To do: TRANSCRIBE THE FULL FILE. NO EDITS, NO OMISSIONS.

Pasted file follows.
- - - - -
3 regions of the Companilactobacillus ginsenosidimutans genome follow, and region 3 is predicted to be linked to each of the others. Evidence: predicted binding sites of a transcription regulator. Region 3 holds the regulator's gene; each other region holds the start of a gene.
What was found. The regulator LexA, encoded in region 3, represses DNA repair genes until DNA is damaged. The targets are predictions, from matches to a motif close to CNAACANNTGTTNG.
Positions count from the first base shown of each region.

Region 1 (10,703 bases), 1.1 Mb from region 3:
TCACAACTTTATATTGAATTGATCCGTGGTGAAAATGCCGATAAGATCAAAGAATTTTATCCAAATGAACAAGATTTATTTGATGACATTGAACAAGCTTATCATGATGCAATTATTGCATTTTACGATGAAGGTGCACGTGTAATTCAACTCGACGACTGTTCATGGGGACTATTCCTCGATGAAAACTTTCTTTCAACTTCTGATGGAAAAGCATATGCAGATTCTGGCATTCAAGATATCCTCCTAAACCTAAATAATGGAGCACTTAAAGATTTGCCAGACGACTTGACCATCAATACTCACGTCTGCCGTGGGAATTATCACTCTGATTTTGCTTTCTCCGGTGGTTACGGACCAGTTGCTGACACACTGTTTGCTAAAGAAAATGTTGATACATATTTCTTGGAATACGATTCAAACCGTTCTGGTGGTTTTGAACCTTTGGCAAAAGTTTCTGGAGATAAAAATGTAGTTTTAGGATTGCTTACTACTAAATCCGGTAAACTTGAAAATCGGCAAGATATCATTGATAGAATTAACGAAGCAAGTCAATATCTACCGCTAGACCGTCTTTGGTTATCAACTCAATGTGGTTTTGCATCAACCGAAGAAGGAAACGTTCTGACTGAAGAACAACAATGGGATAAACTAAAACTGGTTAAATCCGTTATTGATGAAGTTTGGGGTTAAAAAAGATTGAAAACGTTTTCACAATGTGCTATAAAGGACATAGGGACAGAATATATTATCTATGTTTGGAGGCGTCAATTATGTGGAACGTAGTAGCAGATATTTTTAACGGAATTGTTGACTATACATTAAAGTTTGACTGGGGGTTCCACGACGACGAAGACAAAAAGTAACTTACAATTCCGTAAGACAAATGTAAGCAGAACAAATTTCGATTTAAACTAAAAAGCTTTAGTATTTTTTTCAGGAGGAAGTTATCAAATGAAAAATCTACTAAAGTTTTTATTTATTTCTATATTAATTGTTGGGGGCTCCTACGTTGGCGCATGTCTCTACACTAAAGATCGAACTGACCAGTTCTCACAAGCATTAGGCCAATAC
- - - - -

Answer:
3 regions of the Companilactobacillus ginsenosidimutans genome follow, and region 3 is predicted to be linked to each of the others. Evidence: predicted binding sites of a transcription regulator. Region 3 holds the regulator's gene; each other region holds the start of a gene.
What was found. The regulator LexA, encoded in region 3, represses DNA repair genes until DNA is damaged. The targets are predictions, from matches to a motif close to CNAACANNTGTTNG.
Positions count from the first base shown of each region.

Region 1 (10,703 bases), 1.1 Mb from region 3:
TCACAACTTTATATTGAATTGATCCGTGGTGAAAATGCCGATAAGATCAAAGAATTTTATCCAAATGAACAAGATTTATTTGATGACATTGAACAAGCTTATCATGATGCAATTATTGCATTTTACGATGAAGGTGCACGTGTAATTCAACTCGACGACTGTTCATGGGGACTATTCCTCGATGAAAACTTTCTTTCAACTTCTGATGGAAAAGCATATGCAGATTCTGGCATTCAAGATATCCTCCTAAACCTAAATAATGGAGCACTTAAAGATTTGCCAGACGACTTGACCATCAATACTCACGTCTGCCGTGGGAATTATCACTCTGATTTTGCTTTCTCCGGTGGTTACGGACCAGTTGCTGACACACTGTTTGCTAAAGAAAATGTTGATACATATTTCTTGGAATACGATTCAAACCGTTCTGGTGGTTTTGAACCTTTGGCAAAAGTTTCTGGAGATAAAAATGTAGTTTTAGGATTGCTTACTACTAAATCCGGTAAACTTGAAAATCGGCAAGATATCATTGATAGAATTAACGAAGCAAGTCAATATCTACCGCTAGACCGTCTTTGGTTATCAACTCAATGTGGTTTTGCATCAACCGAAGAAGGAAACGTTCTGACTGAAGAACAACAATGGGATAAACTAAAACTGGTTAAATCCGTTATTGATGAAGTTTGGGGTTAAAAAAGATTGAAAACGTTTTCACAATGTGCTATAAAGGACATAGGGACAGAATATATTATCTATGTTTGGAGGCGTCAATTATGTGGAACGTAGTAGCAGATATTTTTAACGGAATTGTTGACTATACATTAAAGTTTGACTGGGGGTTCCACGACGACGAAGACAAAAAGTAACTTACAATTCCGTAAGACAAATGTAAGCAGAACAAATTTCGATTTAAACTAAAAAGCTTTAGTATTTTTTTCAGGAGGAAGTTATCAAATGAAAAATCTACTAAAGTTTTTATTTATTTCTATATTAATTGTTGGGGGCTCCTACGTTGGCGCATGTCTCTACACTAAAGATCGAACTGACCAGTTCTCACAAGCATTAGGCCAATAC